A general view shows a house damaged by Tropical Cyclone Marcia in the northern Queensland town of Rockhampton on Feb 21. - AFP Photo/Peter Parks
MACKAY: Australian officials said Sunday all efforts were being made to help those hit by Tropical Cyclone Marcia, which smashed through Queensland state leaving 1,500 homes damaged and thousands without electricity.
Marcia was one of two fierce cyclones which hit northern Australia within hours on Friday. The first, Tropical Cyclone Lam, hit remote communities in the Northern Territory near Elcho Island, some 500 kilometres (300 miles) east of Darwin.
Marcia, a maximum category five storm, tore through the east of Queensland state and badly affected Yeppoon, 670 kilometres north of the capital Brisbane, before heading south to Rockhampton.
"We've had assessments of over 1,500 houses that have had some kind of structural damage," said Queensland Premier Annastacia Palaszczuk.
"In Yeppoon and Rockhampton around 100 are severely impacted... people can't go back into their homes. Our fundamental priority now is on those families who have been the most severely impacted."
As the clean-up gathered pace, some 50,000 properties remained without electricity and some residents in more remote areas were expecting to wait a week to be reconnected.
"There are over 1,800 (power) lines down. This is absolutely significant, and we are doing everything we possibly can to restore power," Palaszczuk said.
The government has committed army reservists to help with the clean-up in Yeppoon, as well as disaster relief funding to those affected in Queensland.
"The power of the cyclone is evident everywhere. The destruction of the vegetation is extraordinary, obviously a lot of buildings have been severely damaged," Australia's Deputy Prime Minister Warren Truss said as he toured the state.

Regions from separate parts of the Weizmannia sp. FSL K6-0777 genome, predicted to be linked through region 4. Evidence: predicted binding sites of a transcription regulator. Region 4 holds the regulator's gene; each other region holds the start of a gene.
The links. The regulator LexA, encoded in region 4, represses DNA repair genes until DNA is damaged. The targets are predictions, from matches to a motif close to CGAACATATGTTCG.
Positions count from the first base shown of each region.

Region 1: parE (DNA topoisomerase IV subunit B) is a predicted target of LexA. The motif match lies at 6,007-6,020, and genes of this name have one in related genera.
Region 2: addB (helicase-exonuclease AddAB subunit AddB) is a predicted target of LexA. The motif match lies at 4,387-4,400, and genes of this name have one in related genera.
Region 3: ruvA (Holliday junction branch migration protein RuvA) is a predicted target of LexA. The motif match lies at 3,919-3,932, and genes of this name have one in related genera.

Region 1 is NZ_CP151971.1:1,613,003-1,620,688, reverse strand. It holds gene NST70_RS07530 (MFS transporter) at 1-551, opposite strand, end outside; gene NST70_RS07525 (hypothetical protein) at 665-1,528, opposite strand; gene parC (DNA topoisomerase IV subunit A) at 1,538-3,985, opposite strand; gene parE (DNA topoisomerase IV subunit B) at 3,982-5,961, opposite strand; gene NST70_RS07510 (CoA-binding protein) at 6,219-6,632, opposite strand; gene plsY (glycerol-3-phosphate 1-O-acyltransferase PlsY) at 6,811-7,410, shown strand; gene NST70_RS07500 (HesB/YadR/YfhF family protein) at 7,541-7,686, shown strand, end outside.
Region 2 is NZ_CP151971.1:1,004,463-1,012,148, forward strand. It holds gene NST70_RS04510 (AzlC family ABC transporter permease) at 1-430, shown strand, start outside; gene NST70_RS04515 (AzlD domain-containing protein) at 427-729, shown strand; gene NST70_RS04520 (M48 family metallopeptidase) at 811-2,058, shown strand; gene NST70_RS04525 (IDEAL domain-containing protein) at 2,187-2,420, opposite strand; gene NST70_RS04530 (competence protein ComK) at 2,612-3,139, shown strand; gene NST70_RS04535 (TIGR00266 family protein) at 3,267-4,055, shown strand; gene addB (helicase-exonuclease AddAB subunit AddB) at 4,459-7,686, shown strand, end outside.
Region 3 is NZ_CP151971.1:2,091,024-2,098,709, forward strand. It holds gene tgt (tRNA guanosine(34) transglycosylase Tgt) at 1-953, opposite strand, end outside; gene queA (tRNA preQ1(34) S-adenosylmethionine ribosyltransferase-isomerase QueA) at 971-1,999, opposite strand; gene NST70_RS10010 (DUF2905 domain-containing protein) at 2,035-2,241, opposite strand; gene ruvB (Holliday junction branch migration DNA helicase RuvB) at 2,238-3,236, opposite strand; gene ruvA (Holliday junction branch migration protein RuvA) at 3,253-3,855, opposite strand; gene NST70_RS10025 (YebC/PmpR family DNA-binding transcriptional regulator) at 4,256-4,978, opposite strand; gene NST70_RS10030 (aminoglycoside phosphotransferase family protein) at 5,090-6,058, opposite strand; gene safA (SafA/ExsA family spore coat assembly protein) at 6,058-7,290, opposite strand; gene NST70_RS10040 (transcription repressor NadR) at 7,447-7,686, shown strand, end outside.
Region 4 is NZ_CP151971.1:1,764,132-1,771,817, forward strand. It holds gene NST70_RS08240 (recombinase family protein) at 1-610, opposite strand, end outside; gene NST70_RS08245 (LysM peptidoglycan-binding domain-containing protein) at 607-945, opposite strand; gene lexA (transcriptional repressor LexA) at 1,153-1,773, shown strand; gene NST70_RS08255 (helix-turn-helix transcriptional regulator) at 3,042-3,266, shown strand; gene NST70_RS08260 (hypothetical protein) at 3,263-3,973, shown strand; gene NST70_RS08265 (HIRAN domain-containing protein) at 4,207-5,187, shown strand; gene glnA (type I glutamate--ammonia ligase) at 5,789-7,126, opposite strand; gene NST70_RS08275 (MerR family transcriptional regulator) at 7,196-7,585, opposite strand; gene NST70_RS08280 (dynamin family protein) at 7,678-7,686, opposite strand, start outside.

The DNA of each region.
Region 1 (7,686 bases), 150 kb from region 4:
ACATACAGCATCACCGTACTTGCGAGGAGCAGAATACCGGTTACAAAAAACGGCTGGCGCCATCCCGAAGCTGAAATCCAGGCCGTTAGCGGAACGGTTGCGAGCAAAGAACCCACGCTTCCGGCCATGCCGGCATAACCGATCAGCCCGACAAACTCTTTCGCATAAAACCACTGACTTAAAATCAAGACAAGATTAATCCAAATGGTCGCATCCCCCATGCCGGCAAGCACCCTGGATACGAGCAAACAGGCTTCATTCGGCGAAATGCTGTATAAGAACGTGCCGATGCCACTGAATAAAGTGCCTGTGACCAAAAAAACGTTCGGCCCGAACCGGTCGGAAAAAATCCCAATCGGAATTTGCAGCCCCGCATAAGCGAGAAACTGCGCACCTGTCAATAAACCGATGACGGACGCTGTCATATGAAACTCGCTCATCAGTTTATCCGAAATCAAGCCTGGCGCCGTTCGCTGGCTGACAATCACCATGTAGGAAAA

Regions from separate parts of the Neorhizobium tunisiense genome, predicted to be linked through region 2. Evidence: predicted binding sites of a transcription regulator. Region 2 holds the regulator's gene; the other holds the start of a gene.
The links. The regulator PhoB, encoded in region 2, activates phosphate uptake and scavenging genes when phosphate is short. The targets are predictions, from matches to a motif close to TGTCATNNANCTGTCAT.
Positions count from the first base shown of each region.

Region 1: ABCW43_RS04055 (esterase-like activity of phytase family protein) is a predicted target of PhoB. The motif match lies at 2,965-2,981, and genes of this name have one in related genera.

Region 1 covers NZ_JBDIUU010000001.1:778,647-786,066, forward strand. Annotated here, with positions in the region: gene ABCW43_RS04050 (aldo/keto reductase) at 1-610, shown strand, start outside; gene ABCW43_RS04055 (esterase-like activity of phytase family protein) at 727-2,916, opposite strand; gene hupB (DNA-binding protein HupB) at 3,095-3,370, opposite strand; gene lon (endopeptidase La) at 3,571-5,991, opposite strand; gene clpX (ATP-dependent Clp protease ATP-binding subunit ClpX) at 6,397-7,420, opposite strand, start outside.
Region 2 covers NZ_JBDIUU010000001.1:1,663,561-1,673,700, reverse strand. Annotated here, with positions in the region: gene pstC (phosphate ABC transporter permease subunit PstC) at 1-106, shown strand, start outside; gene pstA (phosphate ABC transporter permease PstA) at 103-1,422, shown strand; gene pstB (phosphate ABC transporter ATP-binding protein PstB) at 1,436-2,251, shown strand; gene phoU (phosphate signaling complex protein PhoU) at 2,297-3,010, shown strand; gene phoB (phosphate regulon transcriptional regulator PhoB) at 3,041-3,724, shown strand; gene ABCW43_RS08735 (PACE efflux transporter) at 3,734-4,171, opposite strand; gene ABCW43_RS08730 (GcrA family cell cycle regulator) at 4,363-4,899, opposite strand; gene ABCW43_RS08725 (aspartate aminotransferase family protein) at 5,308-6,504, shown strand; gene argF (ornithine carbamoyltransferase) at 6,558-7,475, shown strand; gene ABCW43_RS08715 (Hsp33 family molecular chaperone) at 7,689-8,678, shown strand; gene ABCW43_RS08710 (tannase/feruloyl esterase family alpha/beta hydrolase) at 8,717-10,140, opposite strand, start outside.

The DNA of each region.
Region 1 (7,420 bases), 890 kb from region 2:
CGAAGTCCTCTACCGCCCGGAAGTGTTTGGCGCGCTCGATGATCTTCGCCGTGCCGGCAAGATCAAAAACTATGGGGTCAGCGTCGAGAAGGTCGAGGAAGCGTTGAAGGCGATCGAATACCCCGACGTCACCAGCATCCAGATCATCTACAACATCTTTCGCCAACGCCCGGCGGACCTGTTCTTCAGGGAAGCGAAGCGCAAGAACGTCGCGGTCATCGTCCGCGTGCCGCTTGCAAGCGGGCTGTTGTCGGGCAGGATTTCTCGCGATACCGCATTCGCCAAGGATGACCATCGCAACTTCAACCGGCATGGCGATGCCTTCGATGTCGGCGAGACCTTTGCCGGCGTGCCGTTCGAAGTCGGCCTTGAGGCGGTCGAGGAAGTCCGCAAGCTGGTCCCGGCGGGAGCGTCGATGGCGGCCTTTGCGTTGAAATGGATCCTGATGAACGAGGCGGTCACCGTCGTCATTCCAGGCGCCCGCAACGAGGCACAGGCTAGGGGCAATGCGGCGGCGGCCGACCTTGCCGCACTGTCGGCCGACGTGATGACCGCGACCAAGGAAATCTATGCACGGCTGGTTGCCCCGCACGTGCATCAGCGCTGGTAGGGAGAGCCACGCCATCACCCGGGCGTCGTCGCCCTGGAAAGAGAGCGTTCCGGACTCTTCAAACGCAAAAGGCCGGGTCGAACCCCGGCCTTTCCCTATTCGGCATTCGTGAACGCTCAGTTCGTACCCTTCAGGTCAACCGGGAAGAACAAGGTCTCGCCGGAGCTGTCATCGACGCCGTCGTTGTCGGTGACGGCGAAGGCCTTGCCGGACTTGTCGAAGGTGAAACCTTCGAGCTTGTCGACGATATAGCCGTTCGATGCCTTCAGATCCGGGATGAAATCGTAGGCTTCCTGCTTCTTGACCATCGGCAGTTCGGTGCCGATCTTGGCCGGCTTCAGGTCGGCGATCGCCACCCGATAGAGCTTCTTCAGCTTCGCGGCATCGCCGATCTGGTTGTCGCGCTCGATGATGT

In the central Queensland town of Biloela, about 100 kilometres south of Yeppoon, several hundred homes are believed to have been inundated by flooding brought by the storm.
Despite the destruction, authorities have so far not received reports of serious injuries or deaths. But residents have spoken of the terror of the storm.
"You could see the neighbours' roofs flying across the paddock," said Karen Johnston, who was in her home in Marmor, 45 kilometres south of Rockhampton, as the cyclone passed.
"And the horses were running around the paddock and all I could think was, 'We are going to have a horse decapitated or sliced in half'," she told the Australian Broadcasting Corporation.
The Bureau of Meteorology cancelled its severe weather warning for Queensland on Sunday, saying ex-tropical cyclone Marcia had now travelled offshore and was expected to remain there.
But flood warnings were in place for parts of the state's southeast, although the Mary River has peaked in the town of Gympie south of Rockhampton and is expected to recede.
Queensland has been smashed by several major storms and cyclones over the past few years. Cyclone Oswald, also a category five, flooded parts of the state in 2013, racking up insurance claims of some Aus$977 million (US$765 million).
In the Northern Territory a state of emergency has been declared for the areas worst-hit by Cyclone Lam, with trees ripped up and some homes destroyed.
Northern Territory Chief Minister Adam Giles told Elcho Island residents the government would do all it can to help.
"I was expecting people to be much more devastated, but people are in very good spirits," he said.
"It's heartbreaking for anyone to come and see."
- Source: AFP